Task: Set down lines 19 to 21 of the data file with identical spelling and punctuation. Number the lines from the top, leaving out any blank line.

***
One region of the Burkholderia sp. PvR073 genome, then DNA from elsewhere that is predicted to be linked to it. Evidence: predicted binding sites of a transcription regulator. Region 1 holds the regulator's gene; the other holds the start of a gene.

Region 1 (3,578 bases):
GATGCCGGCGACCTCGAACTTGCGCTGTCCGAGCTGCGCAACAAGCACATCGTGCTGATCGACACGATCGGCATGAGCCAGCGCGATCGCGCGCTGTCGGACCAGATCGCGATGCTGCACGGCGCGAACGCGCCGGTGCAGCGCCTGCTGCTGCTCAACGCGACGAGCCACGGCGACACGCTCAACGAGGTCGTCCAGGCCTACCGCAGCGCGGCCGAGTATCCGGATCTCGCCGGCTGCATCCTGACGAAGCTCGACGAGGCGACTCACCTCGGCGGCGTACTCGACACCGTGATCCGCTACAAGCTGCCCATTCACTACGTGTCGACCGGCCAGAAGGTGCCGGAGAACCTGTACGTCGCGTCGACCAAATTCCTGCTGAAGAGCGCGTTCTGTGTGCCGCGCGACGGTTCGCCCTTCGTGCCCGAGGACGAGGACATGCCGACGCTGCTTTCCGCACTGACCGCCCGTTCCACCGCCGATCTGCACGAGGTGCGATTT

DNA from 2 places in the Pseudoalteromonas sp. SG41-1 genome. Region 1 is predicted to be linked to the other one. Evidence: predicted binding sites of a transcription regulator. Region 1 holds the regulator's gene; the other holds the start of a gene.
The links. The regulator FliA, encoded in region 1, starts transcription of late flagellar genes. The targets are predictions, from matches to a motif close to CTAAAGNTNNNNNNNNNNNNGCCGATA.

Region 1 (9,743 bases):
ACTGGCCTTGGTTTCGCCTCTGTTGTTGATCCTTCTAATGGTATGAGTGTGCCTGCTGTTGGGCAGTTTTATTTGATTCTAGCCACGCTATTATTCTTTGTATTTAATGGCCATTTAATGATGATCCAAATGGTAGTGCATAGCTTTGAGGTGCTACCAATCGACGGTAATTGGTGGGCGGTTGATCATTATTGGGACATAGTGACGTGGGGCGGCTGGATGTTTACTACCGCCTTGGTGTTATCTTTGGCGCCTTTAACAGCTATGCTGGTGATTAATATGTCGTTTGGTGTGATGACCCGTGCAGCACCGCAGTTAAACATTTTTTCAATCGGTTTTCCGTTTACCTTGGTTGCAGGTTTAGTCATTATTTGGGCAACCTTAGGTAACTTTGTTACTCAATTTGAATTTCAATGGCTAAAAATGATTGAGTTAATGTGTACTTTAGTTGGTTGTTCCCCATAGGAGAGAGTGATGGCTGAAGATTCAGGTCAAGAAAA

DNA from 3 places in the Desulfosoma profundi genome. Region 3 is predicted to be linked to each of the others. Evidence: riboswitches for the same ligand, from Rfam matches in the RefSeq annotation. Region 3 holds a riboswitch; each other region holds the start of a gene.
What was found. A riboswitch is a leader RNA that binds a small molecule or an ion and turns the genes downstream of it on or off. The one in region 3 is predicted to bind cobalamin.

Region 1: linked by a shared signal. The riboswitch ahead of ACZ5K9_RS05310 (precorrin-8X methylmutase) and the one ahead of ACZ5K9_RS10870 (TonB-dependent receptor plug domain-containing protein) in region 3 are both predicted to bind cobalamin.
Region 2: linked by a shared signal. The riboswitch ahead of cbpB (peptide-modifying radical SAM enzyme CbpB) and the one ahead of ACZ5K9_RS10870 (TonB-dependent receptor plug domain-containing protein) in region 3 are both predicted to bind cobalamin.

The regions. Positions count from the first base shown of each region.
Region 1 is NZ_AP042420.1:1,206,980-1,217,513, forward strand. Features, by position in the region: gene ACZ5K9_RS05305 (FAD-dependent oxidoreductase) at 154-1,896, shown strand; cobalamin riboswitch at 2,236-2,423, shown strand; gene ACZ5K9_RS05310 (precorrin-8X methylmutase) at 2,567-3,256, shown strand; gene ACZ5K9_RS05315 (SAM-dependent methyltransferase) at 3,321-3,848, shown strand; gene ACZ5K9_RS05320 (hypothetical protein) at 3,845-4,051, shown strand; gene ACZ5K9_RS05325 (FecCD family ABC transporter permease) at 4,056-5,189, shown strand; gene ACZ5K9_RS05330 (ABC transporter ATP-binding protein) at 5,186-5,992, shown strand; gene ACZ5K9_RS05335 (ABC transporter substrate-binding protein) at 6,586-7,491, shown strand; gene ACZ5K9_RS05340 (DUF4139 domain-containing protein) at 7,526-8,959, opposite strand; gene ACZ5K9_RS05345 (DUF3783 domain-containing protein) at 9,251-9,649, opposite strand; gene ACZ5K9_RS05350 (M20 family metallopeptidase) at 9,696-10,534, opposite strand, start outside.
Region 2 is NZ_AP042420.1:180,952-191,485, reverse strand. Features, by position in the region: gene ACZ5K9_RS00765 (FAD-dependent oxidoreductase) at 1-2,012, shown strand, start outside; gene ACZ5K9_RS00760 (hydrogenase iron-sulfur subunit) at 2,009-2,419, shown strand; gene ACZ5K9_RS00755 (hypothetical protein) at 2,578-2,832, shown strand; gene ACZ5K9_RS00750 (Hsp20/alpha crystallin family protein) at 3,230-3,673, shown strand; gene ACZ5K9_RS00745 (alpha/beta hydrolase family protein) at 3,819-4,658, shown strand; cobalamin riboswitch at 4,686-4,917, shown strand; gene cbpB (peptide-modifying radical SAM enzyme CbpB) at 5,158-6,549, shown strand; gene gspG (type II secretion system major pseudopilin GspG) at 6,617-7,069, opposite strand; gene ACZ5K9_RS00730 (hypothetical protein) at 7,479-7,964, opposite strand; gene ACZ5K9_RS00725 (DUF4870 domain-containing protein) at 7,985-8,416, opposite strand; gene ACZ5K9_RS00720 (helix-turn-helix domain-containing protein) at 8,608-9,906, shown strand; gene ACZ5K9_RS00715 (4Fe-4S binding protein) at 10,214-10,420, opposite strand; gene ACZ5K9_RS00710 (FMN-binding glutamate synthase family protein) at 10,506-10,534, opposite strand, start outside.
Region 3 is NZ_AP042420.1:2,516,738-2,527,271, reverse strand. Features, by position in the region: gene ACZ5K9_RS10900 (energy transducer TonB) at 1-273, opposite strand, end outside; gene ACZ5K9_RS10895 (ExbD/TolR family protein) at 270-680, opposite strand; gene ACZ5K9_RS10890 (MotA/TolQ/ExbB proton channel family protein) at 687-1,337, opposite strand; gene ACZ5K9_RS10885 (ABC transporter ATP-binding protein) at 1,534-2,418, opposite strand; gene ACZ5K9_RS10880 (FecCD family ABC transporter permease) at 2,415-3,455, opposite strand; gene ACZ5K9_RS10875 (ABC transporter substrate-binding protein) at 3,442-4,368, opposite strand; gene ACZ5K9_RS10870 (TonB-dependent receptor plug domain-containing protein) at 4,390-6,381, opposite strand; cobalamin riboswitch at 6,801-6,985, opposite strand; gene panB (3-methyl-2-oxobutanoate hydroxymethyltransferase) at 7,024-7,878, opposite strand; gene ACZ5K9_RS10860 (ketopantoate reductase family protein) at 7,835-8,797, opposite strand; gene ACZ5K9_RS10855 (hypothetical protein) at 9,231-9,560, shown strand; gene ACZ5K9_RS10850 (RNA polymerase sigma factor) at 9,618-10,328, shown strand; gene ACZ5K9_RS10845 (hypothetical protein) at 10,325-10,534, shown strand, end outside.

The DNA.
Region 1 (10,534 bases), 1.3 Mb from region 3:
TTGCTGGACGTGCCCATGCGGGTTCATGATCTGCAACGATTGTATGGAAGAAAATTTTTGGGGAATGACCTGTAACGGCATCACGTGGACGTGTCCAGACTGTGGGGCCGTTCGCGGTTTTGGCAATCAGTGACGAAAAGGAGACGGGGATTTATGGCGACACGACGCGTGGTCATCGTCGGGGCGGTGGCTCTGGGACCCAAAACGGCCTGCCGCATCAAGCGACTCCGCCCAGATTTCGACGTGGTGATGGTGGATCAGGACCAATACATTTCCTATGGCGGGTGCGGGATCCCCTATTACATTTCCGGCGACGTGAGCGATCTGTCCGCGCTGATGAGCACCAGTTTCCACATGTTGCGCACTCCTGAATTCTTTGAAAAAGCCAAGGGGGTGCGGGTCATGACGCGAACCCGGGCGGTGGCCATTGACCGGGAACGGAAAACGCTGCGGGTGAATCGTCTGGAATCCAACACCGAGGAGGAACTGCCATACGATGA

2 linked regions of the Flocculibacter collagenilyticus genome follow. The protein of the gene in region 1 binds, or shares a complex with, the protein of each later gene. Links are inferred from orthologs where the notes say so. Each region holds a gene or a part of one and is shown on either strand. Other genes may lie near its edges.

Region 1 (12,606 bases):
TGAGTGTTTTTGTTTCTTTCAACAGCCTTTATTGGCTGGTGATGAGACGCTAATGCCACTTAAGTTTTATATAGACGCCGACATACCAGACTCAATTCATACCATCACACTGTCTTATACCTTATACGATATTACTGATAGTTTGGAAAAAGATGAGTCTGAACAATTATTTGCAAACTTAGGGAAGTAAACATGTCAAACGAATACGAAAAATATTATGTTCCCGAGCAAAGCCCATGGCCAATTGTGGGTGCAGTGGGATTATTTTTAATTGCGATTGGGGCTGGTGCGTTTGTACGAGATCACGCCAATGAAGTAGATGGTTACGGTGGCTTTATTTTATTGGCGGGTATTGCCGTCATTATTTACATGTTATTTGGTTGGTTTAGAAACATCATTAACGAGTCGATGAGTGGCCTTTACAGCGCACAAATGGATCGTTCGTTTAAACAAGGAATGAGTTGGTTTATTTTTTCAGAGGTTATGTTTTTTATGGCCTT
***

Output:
2 linked regions of the Flocculibacter collagenilyticus genome follow. The protein of the gene in region 1 binds, or shares a complex with, the protein of each later gene. Links are inferred from orthologs where the notes say so. Each region holds a gene or a part of one and is shown on either strand. Other genes may lie near its edges.

Region 1 (12,606 bases):
TGAGTGTTTTTGTTTCTTTCAACAGCCTTTATTGGCTGGTGATGAGACGCTAATGCCACTTAAGTTTTATATAGACGCCGACATACCAGACTCAATTCATACCATCACACTGTCTTATACCTTATACGATATTACTGATAGTTTGGAAAAAGATGAGTCTGAACAATTATTTGCAAACTTAGGGAAGTAAACATGTCAAACGAATACGAAAAATATTATGTTCCCGAGCAAAGCCCATGGCCAATTGTGGGTGCAGTGGGATTATTTTTAATTGCGATTGGGGCTGGTGCGTTTGTACGAGATCACGCCAATGAAGTAGATGGTTACGGTGGCTTTATTTTATTGGCGGGTATTGCCGTCATTATTTACATGTTATTTGGTTGGTTTAGAAACATCATTAACGAGTCGATGAGTGGCCTTTACAGCGCACAAATGGATCGTTCGTTTAAACAAGGAATGAGTTGGTTTATTTTTTCAGAGGTTATGTTTTTTATGGCCTT